The process is similar to the yarn-dyeing project, but use a larger amount of dye and a larger container, on the stove instead of the microwave. I used my big soup pot. The same process should work for wool and cashmere wovens, though I’ve never tried it.
Kool-Aid, Easter egg dye, or food coloring also works well on silk. I’ve used it to make playsilks, with the directions here. I’ve also dip-dyed silk scarves, which you can see here. After heat-setting, these dyes are not quite as colorfast as in wool and cashmere, so I would recommend hand-washing, but the bleeding is very little. Also, dry out of direct sunlight.
With any dyeing project, there’s a certain amount of risk involved. You never know exactly what your finished project is going to look like, and for me, that’s part of the thrill. Be prepared for that uncertainty, because even if your project turns out beautifully, chances are it won’t be exactly as you envisioned.
Maybe it’s all the cameos in spaghetti sauce commercials and movies (was it Superman II where he straightens it?) but Pisa’s famous tower struck me as surreal, like we’d stepped into a fantasy world. The white stone buildings of the piazza, which we’re guessing had been cleaned recently, really glowed on the day we visited.
The kids called it the “Bendy Tower,” which is actually pretty accurate, since during its construction, the builders tried to correct for the leaning (already apparent) by centering the higher layers on top of the original foundation. Sounds like something I would do with one of my craft projects. So it really does bend. I kept thinking of Miss Havisham’s wedding cake.
No kids under 8 are allowed to go inside the staircase, which disappointed the kids but was fine by me. I often enjoy the outsides of buildings more than the insides anyway.
It’s a little surprising there’s a rule—-most sights in Europe have no restrictions about children, leaving you to make up your own mind. I understand this and appreciate it, but coming from the super-litigious culture of the U.S., I’ve gotten used to someone else making those decisions for me. At times we’ve been a little confused as to what was really appropriate for the kids.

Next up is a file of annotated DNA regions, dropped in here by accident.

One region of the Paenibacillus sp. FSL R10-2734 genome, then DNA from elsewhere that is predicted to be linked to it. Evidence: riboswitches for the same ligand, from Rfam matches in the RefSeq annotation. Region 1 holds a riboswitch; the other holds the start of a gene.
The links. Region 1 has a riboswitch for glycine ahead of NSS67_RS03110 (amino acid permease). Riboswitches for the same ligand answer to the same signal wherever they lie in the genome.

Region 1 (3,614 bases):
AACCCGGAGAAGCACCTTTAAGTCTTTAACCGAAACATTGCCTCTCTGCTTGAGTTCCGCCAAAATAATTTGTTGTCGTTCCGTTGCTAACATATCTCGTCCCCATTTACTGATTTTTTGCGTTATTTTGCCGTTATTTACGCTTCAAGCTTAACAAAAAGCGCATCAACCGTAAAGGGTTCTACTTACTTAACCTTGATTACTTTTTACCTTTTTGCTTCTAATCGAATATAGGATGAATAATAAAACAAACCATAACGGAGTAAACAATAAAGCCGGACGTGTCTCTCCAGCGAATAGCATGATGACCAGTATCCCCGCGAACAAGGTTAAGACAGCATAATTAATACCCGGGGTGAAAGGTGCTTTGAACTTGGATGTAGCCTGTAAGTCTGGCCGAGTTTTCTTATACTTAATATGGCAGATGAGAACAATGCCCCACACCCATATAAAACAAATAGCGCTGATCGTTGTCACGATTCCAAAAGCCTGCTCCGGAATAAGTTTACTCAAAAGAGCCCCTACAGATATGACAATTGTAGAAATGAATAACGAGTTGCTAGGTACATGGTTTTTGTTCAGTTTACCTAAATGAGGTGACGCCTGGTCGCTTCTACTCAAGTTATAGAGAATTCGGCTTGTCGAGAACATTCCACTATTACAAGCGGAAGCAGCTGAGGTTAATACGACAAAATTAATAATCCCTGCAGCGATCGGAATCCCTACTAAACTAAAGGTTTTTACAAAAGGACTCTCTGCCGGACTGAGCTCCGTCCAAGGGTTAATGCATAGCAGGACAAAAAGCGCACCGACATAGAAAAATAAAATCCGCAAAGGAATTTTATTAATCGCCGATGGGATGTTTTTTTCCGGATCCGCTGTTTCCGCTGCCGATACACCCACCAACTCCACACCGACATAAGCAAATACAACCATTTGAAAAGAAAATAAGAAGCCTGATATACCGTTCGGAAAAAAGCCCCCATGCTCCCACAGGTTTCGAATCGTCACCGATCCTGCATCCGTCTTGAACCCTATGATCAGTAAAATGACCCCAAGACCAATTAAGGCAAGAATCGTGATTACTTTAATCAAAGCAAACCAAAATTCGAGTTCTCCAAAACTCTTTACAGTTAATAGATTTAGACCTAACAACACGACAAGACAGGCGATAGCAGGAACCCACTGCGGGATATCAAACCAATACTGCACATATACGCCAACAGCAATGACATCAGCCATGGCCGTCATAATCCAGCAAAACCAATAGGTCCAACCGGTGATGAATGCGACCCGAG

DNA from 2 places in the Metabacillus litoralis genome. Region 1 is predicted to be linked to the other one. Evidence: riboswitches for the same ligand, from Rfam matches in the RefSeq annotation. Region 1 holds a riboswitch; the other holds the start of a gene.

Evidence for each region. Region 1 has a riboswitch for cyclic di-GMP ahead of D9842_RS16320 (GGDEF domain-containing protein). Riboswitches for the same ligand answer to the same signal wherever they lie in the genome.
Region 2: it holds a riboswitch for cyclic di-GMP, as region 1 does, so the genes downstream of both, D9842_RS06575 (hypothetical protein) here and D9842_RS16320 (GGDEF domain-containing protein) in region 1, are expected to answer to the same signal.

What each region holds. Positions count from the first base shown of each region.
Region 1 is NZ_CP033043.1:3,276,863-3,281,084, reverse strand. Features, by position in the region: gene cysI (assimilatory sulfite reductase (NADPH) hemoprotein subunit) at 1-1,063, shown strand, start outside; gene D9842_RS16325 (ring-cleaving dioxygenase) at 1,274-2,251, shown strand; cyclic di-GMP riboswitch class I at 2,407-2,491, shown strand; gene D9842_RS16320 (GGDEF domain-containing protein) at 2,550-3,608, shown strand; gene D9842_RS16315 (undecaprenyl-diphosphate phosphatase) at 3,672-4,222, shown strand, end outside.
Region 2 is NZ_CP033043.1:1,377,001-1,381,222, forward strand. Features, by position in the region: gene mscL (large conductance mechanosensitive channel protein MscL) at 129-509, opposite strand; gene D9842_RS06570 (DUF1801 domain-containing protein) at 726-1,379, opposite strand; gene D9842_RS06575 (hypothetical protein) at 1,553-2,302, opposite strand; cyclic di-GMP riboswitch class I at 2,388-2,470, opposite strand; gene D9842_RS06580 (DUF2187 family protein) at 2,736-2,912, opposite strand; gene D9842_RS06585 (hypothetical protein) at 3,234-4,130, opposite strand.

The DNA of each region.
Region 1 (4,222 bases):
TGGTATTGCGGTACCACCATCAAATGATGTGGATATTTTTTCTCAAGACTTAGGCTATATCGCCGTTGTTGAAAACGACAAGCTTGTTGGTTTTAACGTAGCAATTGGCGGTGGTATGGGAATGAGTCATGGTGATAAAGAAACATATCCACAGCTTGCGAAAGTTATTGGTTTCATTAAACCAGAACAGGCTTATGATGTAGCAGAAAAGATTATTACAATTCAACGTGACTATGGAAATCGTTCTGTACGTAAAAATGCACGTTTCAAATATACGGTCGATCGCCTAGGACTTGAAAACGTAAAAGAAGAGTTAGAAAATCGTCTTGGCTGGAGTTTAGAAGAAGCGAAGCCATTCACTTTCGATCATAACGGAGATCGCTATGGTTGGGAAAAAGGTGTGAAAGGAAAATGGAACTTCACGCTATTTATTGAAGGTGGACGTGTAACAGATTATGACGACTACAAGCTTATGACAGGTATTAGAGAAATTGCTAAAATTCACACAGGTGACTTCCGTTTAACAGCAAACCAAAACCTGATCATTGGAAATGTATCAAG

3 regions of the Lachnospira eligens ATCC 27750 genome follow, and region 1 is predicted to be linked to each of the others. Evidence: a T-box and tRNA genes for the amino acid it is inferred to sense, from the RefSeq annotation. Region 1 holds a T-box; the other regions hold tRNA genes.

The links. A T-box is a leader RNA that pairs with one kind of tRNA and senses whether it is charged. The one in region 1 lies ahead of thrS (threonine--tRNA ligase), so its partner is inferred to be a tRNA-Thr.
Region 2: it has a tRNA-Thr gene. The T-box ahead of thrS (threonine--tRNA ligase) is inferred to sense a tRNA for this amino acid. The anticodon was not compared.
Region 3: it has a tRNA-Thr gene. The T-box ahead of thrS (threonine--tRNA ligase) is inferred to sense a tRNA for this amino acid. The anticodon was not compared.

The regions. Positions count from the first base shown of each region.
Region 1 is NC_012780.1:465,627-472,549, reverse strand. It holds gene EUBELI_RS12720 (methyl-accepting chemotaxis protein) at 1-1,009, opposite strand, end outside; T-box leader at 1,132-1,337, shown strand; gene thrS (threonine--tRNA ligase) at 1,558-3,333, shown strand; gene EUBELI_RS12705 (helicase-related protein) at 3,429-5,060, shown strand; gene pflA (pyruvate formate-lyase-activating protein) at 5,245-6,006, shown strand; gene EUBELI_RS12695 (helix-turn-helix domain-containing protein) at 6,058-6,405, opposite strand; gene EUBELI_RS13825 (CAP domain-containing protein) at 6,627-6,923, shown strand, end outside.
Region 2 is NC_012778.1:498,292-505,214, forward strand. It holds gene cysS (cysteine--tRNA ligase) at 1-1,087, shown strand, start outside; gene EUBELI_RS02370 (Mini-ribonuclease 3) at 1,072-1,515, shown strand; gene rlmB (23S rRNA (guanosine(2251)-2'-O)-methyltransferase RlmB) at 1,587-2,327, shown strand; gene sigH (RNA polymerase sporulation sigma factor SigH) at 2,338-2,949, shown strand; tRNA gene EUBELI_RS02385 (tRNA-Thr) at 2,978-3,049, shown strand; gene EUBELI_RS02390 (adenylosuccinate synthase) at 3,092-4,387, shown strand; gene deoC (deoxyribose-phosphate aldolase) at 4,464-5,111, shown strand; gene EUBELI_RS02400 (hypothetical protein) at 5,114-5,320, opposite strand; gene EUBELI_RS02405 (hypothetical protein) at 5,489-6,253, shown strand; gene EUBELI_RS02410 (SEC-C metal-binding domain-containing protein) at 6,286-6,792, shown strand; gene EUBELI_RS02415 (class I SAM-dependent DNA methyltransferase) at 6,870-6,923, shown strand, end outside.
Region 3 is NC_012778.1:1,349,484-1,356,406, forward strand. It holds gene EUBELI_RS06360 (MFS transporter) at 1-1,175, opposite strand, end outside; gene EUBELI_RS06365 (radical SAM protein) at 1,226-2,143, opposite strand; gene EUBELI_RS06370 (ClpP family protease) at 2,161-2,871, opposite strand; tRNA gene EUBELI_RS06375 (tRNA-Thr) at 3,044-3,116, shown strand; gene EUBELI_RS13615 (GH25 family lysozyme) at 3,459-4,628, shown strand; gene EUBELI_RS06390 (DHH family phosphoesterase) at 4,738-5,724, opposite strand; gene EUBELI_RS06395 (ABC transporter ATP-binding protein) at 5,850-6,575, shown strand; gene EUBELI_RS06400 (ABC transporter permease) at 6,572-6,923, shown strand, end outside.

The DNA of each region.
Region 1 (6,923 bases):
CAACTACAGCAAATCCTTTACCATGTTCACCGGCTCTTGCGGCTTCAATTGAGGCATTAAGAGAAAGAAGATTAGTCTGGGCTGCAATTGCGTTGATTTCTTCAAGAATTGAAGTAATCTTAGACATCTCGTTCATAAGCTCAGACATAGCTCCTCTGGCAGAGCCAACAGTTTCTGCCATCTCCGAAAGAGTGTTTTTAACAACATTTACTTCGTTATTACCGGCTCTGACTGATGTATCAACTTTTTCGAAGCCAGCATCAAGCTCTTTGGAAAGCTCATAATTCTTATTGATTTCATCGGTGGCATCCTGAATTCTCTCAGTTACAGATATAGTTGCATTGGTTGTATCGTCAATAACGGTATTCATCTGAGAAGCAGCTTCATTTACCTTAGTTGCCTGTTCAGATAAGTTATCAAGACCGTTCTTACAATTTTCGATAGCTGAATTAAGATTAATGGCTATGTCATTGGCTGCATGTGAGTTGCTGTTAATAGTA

While the tower was mesmerizing, my favorite thing in Pisa was the exterior of the cathedral next door. The tower is the bell tower for this cathedral. The stones that make up the cathedral are all different sizes and materials, which I found kind of crazy and awesome. Some of them are recycled from other buildings. You can see writing and designs that are now upside down and cut off:
From my reading, I understand the upside-down stuff to be recycled Roman stonework.
Here’s some other writing that must’ve been added after construction, but its placement seems kind of random:
And then there’s the graffiti (another word in my oh-so-extensive Italian vocabulary) scattered around. I guess in the olden days if you wanted to be a graffiti artist, you had to carry around a knife or a chisel or something. If you really wanted to have a lasting impact:
It seemed like these were little hidden messages waiting to be discovered. For someone interested in recycling, patchwork, writing, and printing, it was really cool.
I haven’t had a chance to do much research on the writing and recycled stone, so if you know of articles about it, let me know.
I don't usually do reviews, but this new picture book by Kathy Stemke spoke to the GREEN in me.
As parents, we teach our kids about many things. Yet our "actions" will speak louder than all the nagging words we throw at them. This new picture book of Kathy's has kids and parents working together for a greener and more reusable and recyclable world.
HOW COOL IS THAT!
Trouble on Earth Day - Picture Book – soft cover
Author - Kathy Stemke
Publisher – Wild Plains Press
Illustrations –Kurt Wilcken
Earth Day projects modeled by: Eamon Monaghan and Summer Dodd
6 Comments on REVIEW - Trouble on Earth Day, last added: 10/13/2011